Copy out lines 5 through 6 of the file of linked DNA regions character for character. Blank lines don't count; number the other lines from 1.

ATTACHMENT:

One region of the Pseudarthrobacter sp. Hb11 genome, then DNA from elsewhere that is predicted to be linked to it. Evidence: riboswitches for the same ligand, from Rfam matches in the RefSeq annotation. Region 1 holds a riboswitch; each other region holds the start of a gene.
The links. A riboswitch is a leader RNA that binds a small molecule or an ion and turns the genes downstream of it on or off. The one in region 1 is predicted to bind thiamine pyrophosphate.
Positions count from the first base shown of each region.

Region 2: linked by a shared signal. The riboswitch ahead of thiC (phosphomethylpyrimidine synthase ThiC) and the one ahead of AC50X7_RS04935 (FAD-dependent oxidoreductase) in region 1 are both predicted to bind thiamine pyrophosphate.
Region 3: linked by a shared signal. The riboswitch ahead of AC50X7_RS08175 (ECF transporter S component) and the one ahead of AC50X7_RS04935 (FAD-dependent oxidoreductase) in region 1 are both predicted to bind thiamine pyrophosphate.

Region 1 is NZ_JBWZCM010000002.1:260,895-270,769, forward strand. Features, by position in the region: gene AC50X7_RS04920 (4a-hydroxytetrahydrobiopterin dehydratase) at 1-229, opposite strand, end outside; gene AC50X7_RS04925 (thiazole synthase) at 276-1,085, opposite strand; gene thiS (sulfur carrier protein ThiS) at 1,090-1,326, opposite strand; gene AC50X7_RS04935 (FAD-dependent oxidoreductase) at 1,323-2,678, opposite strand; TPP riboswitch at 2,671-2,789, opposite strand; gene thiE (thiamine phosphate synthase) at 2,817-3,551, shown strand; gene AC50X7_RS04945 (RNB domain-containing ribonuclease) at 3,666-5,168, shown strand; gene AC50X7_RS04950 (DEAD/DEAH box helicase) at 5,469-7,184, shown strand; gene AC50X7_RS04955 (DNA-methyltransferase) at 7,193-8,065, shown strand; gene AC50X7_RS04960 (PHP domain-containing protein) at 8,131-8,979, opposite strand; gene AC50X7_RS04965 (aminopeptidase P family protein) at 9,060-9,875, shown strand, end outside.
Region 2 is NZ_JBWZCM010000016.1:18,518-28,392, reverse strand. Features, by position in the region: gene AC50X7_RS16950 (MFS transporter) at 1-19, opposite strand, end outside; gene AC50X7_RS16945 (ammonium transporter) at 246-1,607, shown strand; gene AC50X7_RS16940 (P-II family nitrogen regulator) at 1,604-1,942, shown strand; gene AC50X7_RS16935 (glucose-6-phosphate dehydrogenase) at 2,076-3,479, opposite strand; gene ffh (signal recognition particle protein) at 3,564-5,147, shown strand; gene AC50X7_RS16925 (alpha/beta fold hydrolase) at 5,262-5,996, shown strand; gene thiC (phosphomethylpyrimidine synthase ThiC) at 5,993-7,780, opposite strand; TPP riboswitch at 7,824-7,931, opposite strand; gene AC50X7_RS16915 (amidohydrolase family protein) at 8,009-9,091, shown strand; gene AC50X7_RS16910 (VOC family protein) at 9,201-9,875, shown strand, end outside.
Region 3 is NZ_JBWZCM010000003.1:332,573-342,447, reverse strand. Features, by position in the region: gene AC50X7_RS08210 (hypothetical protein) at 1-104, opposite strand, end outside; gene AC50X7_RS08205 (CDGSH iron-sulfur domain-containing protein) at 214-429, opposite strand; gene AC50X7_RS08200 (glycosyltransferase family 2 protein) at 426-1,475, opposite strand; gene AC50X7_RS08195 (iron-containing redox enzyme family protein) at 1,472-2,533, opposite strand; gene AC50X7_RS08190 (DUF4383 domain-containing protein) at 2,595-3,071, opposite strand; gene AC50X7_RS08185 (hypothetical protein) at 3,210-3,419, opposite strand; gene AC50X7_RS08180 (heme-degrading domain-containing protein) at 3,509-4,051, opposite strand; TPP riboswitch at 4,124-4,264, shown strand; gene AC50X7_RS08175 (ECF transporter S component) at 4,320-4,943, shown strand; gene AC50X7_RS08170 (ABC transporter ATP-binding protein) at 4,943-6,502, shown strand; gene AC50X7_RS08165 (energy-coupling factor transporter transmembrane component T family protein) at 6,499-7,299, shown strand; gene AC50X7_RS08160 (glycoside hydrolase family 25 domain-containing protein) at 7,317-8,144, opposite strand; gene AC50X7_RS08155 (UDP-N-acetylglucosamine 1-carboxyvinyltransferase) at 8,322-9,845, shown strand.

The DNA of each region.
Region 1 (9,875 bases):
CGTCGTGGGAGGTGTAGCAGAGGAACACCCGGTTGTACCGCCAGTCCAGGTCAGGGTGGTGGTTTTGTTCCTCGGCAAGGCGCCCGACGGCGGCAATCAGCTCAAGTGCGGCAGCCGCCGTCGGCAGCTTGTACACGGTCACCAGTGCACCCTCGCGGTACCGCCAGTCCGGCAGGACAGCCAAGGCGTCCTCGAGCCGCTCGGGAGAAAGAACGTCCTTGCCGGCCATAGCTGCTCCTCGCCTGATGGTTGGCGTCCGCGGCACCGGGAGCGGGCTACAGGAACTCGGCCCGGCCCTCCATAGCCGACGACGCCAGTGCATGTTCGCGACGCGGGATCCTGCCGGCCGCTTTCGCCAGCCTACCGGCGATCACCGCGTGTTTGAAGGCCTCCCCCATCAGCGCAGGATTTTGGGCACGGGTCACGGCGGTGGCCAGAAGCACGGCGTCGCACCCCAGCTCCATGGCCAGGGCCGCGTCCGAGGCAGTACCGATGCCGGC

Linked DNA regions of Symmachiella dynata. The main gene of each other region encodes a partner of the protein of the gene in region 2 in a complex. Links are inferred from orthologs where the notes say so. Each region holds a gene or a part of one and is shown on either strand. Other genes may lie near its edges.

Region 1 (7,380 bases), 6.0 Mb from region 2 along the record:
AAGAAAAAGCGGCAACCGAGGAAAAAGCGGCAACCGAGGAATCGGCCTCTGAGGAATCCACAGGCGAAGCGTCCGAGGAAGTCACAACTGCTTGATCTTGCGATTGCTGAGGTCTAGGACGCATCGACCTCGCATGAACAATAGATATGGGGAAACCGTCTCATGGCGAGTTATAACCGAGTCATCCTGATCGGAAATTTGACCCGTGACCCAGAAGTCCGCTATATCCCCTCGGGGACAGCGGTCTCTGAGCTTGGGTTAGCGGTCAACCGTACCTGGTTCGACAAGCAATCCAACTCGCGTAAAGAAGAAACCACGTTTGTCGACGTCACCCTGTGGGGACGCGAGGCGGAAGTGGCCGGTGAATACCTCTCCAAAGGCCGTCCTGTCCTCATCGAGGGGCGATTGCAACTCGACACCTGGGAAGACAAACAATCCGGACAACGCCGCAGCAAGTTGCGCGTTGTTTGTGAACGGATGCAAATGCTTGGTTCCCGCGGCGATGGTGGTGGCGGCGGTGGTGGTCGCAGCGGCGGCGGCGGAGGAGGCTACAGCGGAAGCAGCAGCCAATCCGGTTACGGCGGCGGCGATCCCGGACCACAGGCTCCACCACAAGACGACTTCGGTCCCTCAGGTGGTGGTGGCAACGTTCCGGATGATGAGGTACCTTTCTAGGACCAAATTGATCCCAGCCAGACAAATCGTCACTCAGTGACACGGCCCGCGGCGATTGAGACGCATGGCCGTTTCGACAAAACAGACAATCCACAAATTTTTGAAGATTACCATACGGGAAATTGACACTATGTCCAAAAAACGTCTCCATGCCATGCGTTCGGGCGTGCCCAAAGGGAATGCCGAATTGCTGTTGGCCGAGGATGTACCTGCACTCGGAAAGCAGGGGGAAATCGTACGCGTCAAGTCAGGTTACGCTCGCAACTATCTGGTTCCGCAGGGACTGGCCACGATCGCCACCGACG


Region 3: linked by a shared signal. The riboswitch ahead of AC50X7_RS08175 (ECF transporter S component) and the one ahead of AC50X7_RS04935 (FAD-dependent oxidoreductase) in region 1 are both predicted to bind thiamine pyrophosphate.

Region 1 is NZ_JBWZCM010000002.1:260,895-270,769, forward strand. Features, by position in the region: gene AC50X7_RS04920 (4a-hydroxytetrahydrobiopterin dehydratase) at 1-229, opposite strand, end outside; gene AC50X7_RS04925 (thiazole synthase) at 276-1,085, opposite strand; gene thiS (sulfur carrier protein ThiS) at 1,090-1,326, opposite strand; gene AC50X7_RS04935 (FAD-dependent oxidoreductase) at 1,323-2,678, opposite strand; TPP riboswitch at 2,671-2,789, opposite strand; gene thiE (thiamine phosphate synthase) at 2,817-3,551, shown strand; gene AC50X7_RS04945 (RNB domain-containing ribonuclease) at 3,666-5,168, shown strand; gene AC50X7_RS04950 (DEAD/DEAH box helicase) at 5,469-7,184, shown strand; gene AC50X7_RS04955 (DNA-methyltransferase) at 7,193-8,065, shown strand; gene AC50X7_RS04960 (PHP domain-containing protein) at 8,131-8,979, opposite strand; gene AC50X7_RS04965 (aminopeptidase P family protein) at 9,060-9,875, shown strand, end outside.